[ OUR OPINION ]
State parks finally
may get attention
OUTDOOR enthusiasts and residents who have complained for years about the wretched conditions at state parks probably cheered as enthusiastically as tourism folks did when Gov. Lingle's aide promised that the administration will seek funding to fix them up.
The governor is proposing bonding authority to raise funds to restore Hawaii's neglected parks and natural areas.
Though the loud voice of complaint came from the state's No. 1 industry, everyone will benefit from the park improvement effort -- and it's about time.
Marsha Wienert, Lingle's tourism czar, drew lusty applause at the Kauai Visitors Bureau annual meeting when she announced that the governor will push the state Legislature next year to approve bonding authority to finance as much as $20 million to restore Hawaii's parks, and that Lingle will ask for twice as much the following year.
Making the proclamation on Kauai was good strategy since parks there appear to have suffered severe neglect as the state struggled to make ends meet during lean years. Unlike Maui, which boasts Haleakala National Park, and the Big Island, with Hawaii Volcanoes and Puuhonua O Honaunau Historic Park, Kauai has no national facilities, which are popular draws for visitors.
The Garden Island hosts more than half of the 26,000 acres of state park lands but over the years received no more than 18 percent of the parks' meager operating budgets. The lack of money allowed facilities on Kauai and elsewhere to fall into disrepair; public restrooms, shelters, hiking trails, roads and parking lots all suffered.
Tourism-dependent businesses worried since the majority of park users across the state are visitors, who complained about litter and deteriorated facilities. The industry, recognizing its huge stake in Hawaii's natural areas, has increasingly brought attention to the problems.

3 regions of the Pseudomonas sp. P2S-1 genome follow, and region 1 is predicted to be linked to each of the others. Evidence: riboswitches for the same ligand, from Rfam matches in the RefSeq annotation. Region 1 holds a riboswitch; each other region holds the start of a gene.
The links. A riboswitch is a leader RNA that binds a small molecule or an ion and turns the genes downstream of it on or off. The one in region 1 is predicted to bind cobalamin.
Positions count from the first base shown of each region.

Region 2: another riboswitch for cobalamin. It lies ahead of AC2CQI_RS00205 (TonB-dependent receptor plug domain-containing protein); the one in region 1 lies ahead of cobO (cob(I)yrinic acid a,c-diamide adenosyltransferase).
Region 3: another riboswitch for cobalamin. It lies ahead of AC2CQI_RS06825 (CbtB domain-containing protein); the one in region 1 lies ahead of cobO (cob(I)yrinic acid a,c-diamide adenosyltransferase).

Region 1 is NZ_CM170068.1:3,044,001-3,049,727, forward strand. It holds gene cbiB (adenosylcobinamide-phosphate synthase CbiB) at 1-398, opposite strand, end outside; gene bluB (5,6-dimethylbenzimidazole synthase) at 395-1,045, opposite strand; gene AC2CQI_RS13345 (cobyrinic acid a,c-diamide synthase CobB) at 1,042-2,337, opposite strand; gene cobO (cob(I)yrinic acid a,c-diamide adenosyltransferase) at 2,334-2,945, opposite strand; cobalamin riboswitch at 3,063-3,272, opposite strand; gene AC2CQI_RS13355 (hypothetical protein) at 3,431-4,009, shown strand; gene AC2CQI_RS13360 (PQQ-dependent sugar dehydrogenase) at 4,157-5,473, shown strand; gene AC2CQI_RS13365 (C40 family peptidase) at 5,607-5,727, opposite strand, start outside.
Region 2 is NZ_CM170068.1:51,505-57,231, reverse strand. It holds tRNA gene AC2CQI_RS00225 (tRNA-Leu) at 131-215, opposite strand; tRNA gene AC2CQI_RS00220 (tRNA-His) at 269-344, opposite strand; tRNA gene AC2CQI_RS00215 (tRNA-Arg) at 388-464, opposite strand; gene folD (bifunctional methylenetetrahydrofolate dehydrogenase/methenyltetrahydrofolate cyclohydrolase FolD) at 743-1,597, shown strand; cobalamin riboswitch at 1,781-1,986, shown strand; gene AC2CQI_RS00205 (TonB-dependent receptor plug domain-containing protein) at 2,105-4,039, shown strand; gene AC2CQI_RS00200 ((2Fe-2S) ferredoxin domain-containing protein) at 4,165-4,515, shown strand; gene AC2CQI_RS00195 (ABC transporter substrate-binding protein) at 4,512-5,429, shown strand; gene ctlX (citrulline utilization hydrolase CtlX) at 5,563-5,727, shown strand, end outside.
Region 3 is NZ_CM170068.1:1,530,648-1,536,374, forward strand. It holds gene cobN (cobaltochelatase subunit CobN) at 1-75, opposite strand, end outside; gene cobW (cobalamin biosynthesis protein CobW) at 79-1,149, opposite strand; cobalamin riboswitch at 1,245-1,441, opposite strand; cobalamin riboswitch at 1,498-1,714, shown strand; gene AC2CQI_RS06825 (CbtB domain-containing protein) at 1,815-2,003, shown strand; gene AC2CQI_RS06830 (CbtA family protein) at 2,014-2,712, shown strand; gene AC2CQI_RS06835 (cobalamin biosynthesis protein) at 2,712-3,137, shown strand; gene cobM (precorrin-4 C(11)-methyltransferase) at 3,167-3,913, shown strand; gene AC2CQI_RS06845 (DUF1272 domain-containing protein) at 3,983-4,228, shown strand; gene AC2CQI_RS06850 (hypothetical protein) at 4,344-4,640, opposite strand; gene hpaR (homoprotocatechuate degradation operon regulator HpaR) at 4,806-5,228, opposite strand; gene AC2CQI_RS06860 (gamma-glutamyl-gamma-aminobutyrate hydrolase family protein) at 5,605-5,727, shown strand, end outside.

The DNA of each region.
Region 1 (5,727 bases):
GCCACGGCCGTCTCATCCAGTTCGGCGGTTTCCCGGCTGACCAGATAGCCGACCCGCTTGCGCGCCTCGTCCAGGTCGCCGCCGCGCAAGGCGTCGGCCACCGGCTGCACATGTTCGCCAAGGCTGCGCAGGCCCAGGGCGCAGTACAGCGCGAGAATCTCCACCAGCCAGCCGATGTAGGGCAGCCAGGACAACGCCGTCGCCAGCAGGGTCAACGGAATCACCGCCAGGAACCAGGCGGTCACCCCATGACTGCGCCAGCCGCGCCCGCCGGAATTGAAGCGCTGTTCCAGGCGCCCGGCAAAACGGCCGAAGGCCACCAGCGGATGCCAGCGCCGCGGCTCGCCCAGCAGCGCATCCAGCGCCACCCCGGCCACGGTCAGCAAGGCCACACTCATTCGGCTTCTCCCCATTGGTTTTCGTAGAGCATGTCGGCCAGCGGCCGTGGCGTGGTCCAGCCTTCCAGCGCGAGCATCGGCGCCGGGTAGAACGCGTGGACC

Wienert, however, also brought a sobering note for residents. The governor's initiative will include user fees, a proposal likely to raise concern since taxpayers have long enjoyed free use of public lands. The state's imposition of entrance fees at Diamond Head and the city's charges at Hanauma Bay drew protests before they were adjusted for residents. The idea also probably will face opposition from Hawaiian advocates since fees may intrude on gathering and access rights.
If fees are put into place, lawmakers and the governor should make sure that the tourism industry -- as the primary beneficiary -- pays its fair share and that no fees are so high as to turn away people from beaches and mountains.
The funding plan is a vast improvement over current budget practices for parks. The only mechanism that allows parks to gain a direct share of tourism revenues is a small portion from hotel tax collections that are funneled through the Hawaii Tourism Authority. It remains to be seen how much of a burden bond payments will place on the state's purse and how the money raised will be targeted.
It is unfortunate that years of neglect have taken such a tremendous toll and that the value of the Hawaii's natural areas had to be framed in economic terms to get due attention. Still, the plan is worthy if it will restore parks for all to enjoy.